Sometimes when bad things were happening, no immediate suspect could be identified and it became a bit of a guessing game as to which grave may actually contain a Vampire.  Strange rituals were commonplace and were used to identify the graves of Vampires.  A virgin boy was taken on a stallion to a graveyard.  It was thought that the horse would stop short on the grave of a Vampire.  These graves of course, were then dug up and if the corpse looked unusually healthy or showed little decomposition, or if blood were seen coming from the mouth, more drastic measures (a stake through the heart) would need to be taken.

As if these early, very suspicious people needed any more reasons to fear Vampires, every now and then what they considered positive proof of the Vampires existence would occur.  Occasionally when coffins were opened, there would be evidence of scratching on the lid of the coffin or signs that the body had been banging his head on the lid.  On rare occasions, actual sounds were purported to be coming from an occasional coffin.  The most likely (as well as unfortunate) explanation for these occurrences is that the individual was likely buried while still alive and had tried to make some effort to escape or to be heard.  Without modern medical advances such as we have today, it is possible that a person was thought to be deceased when in actuality he was not, thus unfortunately had been buried alive.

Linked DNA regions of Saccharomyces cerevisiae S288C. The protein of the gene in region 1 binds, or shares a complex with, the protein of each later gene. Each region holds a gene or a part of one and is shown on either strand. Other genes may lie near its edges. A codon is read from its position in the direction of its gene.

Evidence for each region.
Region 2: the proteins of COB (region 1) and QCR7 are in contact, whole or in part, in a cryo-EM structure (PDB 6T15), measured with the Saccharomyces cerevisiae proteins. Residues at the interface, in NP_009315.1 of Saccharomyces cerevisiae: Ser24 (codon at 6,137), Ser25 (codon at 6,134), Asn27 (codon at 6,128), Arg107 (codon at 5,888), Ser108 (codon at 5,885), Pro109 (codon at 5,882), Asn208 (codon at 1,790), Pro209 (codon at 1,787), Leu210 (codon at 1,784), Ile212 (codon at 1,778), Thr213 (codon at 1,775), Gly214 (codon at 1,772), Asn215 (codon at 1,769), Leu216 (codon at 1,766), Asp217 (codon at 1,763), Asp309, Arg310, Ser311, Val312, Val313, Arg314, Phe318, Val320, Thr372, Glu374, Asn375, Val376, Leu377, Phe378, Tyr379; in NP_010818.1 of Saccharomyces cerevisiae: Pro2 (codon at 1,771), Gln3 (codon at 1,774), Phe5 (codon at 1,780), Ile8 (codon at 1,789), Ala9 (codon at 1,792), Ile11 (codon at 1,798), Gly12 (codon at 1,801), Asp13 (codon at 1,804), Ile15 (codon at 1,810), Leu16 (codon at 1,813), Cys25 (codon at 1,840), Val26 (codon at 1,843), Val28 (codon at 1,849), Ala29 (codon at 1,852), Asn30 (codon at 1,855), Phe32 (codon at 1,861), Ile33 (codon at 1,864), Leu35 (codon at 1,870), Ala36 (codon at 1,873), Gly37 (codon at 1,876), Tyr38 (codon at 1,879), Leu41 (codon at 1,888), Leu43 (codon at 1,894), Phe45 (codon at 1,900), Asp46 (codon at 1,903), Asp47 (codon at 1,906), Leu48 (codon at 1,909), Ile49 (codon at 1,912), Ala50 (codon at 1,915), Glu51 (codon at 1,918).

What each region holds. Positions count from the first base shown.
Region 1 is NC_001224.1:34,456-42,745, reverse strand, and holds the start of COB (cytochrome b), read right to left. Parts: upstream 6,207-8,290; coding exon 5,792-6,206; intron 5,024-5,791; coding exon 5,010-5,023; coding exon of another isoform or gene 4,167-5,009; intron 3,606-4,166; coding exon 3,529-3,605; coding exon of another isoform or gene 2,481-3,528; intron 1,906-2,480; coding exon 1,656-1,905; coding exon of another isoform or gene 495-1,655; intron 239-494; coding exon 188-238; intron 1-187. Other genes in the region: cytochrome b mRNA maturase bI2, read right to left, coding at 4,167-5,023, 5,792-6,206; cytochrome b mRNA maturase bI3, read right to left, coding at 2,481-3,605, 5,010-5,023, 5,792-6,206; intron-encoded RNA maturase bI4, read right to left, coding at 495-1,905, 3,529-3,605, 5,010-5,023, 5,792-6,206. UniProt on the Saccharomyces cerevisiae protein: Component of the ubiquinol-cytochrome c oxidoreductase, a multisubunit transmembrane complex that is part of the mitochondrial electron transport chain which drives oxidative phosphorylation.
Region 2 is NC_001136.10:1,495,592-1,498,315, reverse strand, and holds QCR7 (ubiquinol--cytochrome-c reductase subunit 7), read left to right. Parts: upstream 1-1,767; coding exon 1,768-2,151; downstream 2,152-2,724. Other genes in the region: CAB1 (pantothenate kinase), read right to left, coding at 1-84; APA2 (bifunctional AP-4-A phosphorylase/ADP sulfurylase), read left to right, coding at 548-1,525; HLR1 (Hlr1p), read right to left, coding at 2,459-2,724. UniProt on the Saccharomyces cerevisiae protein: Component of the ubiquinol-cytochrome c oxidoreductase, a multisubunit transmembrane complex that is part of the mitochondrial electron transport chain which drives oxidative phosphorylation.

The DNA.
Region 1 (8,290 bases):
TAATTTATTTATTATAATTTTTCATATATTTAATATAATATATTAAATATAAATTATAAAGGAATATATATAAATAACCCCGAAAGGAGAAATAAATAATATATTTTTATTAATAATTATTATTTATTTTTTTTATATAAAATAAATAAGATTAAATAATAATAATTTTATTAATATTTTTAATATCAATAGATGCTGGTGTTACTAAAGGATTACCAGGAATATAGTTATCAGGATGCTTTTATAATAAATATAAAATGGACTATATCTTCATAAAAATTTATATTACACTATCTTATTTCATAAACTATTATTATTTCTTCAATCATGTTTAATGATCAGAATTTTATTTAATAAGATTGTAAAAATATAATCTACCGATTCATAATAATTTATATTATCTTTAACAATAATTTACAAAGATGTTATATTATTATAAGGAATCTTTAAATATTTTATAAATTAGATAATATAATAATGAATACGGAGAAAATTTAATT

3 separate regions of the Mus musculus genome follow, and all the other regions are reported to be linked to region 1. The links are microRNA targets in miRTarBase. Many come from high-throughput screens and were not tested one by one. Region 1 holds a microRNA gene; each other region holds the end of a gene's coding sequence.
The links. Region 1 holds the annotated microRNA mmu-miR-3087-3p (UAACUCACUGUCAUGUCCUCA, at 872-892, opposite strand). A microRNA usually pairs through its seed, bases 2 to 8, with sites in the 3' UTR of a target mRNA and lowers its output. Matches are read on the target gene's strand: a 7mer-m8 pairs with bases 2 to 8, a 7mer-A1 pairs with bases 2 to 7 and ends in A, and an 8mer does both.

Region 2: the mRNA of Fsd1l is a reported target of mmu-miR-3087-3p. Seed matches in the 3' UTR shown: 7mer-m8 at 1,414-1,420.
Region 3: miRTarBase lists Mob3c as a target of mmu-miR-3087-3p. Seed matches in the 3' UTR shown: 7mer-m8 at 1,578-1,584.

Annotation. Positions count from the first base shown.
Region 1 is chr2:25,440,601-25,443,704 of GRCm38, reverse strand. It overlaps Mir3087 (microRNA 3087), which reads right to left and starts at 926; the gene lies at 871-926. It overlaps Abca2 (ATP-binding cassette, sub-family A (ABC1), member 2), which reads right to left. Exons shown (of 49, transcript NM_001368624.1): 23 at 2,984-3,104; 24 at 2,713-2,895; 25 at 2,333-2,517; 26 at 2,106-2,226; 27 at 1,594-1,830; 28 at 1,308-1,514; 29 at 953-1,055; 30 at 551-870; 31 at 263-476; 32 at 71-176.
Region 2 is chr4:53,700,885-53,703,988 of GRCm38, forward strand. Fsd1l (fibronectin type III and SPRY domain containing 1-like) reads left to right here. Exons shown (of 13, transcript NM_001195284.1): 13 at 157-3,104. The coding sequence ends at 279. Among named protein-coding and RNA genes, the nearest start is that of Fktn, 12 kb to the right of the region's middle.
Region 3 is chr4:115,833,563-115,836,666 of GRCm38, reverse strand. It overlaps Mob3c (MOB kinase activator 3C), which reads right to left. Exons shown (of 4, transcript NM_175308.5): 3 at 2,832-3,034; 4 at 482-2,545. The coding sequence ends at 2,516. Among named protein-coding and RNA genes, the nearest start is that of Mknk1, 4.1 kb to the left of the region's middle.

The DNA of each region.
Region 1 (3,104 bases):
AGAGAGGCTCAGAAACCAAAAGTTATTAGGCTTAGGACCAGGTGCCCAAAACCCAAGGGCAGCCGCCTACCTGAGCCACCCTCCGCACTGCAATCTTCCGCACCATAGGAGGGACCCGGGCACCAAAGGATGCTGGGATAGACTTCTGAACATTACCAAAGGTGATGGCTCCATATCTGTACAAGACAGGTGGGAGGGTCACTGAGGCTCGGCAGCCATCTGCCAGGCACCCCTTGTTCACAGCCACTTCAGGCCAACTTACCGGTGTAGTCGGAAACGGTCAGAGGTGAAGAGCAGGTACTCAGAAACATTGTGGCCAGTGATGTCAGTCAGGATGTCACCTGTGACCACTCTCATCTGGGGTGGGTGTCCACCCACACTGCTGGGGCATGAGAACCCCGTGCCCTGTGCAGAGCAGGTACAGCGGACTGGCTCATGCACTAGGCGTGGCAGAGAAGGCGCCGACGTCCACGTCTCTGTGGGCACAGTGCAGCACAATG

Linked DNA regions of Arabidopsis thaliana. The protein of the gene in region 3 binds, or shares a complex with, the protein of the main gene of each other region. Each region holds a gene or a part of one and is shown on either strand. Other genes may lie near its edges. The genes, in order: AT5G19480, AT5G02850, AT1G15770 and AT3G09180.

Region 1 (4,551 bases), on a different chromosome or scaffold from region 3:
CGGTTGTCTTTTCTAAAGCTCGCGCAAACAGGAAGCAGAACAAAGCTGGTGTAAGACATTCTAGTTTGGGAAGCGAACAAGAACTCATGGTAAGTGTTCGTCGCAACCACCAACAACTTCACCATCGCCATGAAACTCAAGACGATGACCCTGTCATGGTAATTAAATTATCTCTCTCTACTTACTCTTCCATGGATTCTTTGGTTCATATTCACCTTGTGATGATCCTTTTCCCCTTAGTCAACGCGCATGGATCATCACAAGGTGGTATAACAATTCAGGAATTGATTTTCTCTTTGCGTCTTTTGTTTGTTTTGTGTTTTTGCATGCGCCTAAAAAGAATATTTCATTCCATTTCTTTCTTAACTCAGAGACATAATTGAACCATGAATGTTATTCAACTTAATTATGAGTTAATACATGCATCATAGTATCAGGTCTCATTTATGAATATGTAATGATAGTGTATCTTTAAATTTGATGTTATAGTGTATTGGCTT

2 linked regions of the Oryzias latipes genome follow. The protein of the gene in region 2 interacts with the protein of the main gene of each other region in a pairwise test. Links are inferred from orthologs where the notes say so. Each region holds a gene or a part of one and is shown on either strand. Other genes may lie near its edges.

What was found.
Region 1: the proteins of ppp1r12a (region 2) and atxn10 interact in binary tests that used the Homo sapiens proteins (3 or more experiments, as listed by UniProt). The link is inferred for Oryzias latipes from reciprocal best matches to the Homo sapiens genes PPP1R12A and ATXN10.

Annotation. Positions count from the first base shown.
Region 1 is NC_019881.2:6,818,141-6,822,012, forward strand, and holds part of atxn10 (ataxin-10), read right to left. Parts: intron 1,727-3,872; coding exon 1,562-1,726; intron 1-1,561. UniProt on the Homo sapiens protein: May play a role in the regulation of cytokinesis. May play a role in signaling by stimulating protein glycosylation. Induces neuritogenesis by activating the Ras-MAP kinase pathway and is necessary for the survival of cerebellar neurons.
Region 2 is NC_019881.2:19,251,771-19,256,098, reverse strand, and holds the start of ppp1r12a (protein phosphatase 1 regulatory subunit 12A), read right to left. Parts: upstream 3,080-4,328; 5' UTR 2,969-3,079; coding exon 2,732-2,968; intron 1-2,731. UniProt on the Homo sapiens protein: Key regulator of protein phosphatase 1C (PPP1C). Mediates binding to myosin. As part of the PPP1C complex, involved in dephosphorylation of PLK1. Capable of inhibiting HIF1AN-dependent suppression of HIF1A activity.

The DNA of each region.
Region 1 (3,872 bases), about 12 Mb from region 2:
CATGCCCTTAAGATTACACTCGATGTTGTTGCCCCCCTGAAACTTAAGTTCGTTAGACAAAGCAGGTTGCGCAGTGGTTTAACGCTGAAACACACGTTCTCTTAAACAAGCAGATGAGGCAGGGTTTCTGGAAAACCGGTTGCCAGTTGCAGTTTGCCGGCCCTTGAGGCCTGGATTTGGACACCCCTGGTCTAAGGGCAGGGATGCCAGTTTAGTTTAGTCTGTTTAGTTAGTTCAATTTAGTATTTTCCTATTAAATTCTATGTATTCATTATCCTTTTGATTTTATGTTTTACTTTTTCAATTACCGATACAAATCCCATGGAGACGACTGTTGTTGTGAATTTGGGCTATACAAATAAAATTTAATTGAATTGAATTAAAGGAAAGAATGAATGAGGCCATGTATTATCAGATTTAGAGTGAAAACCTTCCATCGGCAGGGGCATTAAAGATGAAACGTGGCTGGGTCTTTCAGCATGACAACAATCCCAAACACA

After many years of hysteria and fear regarding the existence of Vampires running completely rampant, in 1897, an author named Bram Stoker came along and changed the image of Vampires forevermore.  Curious about the legends and myths of these blood-sucking beings, Bram created an epic Vampire story based largely on these myths, but with some notable differences.  The book he wrote was called Dracula.